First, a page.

The list of host plants for Phytophthora root and crown rot includes the following: andromedas (Pieris), apple tree (Malus domestica), apricot tree (Prunus armeniaca), azaleas (Rhododendron spp.), beech (Fagus), cherry tree (Prunus), dogwood (Cornus), holly (Ilex), juniper (Juniperus), peach tree (Prunus persica), true fir (Abies) and yew (Taxus baccata).

Identifying the Symptoms of Phytophthora Rot in Trees

The rot diseases caused by Phytophthora affect different areas of the plant depending on which disease the plant has contracted. Trees can be affected by root rot and crown rot simultaneously.

  • Phytophthora collar rot results in girdling of the scions, which are the new growth shoots and twigs. Infected trees can develop a sunken canker that is gray, purple, or dark brown on the bark near where it was joined in grafting.
  • Phytophthora crown rot affects the roots that lie right underneath ground level as well as the part of the tree trunk that is close to the ground.
  • Phytophthora root rot infects the smaller fine roots, resulting in necrotic tissue and eventually, if the disease goes untreated, causing the death of the plant.

The phytophthora rots are especially troublesome in gardens that have heavy soil and a climate with abundant rain. Soil that stays damp for too long after irrigation or rain, as well as any condition in the garden that contributes to an overly wet environment, increases the risk of phytophthora rot. Infections become more likely the longer the soil remains too damp.

The organisms that cause Phytophthora rots are called oomyctes, which are similar to fungi. They are common in the soil of existing orchards. Phytophthora may also enter an orchard or garden by hitching a ride in soil, water, or on a newly introduced plant.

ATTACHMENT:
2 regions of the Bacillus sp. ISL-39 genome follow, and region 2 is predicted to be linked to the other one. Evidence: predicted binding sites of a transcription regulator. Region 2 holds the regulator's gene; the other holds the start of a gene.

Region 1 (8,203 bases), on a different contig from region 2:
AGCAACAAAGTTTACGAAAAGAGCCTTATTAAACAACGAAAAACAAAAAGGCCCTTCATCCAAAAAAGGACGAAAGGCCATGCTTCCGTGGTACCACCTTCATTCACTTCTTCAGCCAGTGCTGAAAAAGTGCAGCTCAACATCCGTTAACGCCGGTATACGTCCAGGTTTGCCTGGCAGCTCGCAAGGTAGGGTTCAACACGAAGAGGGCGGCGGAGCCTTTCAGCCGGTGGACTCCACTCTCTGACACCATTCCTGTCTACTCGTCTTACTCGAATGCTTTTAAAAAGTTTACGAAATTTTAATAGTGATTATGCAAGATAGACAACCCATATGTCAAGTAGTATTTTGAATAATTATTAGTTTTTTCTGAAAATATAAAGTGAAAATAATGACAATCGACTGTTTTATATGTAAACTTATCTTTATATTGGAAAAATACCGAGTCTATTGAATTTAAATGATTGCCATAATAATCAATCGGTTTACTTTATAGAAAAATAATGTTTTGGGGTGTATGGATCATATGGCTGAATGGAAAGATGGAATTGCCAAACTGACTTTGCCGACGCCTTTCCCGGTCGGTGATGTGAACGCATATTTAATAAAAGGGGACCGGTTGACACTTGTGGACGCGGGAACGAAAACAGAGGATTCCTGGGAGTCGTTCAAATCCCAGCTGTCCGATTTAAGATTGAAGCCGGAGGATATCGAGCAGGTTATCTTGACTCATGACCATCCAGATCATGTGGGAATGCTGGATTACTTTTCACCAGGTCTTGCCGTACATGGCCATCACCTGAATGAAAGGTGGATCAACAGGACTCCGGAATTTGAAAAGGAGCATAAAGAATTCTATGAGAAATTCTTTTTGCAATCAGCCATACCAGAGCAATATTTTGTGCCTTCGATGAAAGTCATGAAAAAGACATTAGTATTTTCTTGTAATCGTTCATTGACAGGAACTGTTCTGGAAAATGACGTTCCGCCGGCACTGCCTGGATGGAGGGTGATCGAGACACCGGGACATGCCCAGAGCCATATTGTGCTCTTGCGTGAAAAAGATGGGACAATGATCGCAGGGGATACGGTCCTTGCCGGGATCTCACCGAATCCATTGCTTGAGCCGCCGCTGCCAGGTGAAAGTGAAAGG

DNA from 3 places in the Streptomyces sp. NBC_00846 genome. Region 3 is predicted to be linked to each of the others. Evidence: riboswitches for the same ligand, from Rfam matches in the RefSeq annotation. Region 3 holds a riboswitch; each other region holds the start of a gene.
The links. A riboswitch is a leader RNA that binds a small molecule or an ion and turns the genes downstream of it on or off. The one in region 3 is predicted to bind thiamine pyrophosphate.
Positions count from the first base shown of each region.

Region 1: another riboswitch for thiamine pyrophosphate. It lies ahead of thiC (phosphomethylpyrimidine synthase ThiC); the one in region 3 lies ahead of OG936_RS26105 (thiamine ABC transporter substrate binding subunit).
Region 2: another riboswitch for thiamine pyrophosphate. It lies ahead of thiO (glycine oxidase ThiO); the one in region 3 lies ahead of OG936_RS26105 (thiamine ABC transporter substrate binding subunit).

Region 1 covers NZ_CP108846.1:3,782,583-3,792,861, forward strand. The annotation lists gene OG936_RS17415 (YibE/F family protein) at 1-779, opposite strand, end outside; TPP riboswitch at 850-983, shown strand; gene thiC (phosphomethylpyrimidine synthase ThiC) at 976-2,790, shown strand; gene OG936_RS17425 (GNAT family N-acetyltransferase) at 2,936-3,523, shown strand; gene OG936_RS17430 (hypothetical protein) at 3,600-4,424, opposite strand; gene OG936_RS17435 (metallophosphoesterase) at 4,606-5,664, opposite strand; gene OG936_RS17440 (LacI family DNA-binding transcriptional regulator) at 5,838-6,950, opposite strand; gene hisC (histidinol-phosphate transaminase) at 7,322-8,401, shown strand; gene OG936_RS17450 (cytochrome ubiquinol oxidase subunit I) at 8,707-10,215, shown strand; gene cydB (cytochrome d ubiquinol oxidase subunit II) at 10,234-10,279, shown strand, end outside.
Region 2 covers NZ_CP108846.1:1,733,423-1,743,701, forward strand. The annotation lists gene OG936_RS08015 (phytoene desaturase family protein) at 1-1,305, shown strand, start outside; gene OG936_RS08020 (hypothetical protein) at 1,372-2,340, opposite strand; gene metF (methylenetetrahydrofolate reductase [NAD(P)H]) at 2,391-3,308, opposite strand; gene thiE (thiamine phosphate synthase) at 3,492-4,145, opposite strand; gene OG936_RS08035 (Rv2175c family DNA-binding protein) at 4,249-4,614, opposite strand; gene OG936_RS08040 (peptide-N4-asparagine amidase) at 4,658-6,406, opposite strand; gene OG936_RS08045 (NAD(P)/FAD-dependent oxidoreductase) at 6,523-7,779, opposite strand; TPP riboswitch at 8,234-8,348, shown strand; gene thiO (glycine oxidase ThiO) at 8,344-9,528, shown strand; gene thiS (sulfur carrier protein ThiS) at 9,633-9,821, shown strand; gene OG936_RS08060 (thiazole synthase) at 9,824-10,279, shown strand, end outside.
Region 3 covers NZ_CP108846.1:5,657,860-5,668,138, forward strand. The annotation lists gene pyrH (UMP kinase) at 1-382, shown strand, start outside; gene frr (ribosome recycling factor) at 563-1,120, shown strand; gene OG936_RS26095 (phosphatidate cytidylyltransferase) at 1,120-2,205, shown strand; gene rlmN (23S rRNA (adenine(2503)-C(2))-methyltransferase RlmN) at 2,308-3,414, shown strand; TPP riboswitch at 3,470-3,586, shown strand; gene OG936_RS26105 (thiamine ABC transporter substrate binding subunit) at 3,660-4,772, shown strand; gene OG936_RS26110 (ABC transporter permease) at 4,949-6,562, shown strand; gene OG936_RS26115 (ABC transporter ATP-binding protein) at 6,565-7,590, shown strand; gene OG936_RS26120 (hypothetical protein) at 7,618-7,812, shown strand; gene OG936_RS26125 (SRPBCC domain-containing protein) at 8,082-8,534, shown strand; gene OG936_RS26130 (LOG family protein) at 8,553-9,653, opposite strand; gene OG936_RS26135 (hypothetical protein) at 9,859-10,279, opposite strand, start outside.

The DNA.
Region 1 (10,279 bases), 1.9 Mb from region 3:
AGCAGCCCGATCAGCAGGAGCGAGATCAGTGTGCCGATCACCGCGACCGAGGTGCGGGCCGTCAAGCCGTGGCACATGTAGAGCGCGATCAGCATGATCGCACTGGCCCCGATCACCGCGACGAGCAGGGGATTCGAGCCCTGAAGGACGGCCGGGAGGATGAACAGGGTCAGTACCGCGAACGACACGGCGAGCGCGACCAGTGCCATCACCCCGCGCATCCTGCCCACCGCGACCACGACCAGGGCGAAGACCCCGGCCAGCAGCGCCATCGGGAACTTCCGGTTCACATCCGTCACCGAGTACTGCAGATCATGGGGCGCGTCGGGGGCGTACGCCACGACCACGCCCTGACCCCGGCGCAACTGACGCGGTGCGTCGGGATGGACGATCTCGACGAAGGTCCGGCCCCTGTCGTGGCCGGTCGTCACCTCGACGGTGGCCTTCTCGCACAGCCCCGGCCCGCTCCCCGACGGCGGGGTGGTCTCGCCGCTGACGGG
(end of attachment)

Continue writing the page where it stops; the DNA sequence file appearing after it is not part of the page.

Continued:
Trees suffering from Phytophthora crown or root rot won’t necessarily exhibit symptoms specific to their illness, instead seeming to become vaguely unhealthy. Most trees will have a long period of illness before they succumb to a fatal infection, but susceptible plants tend to die more quickly if they become infected with Phytophthora rots. Trees that do show more precisely identifiable signs of the disease normally have symptoms that resemble fire blight, malnutrition, wet feet (which occurs when standing water remains around the plant’s root system too long), or cold damage.

If you believe a tree in your garden may be experiencing a Phytophthora rot disease, you’ll need to perform a thorough visual inspection of the tree to confirm your suspicions. Examine every part of the tree carefully, starting with the roots at its base. You can move away some of the soil around the tree’s roots to get a better look. One way to check for Phytophthora rot is to gently peel back the outer layer of bark so you can see the color of the cadmium underneath.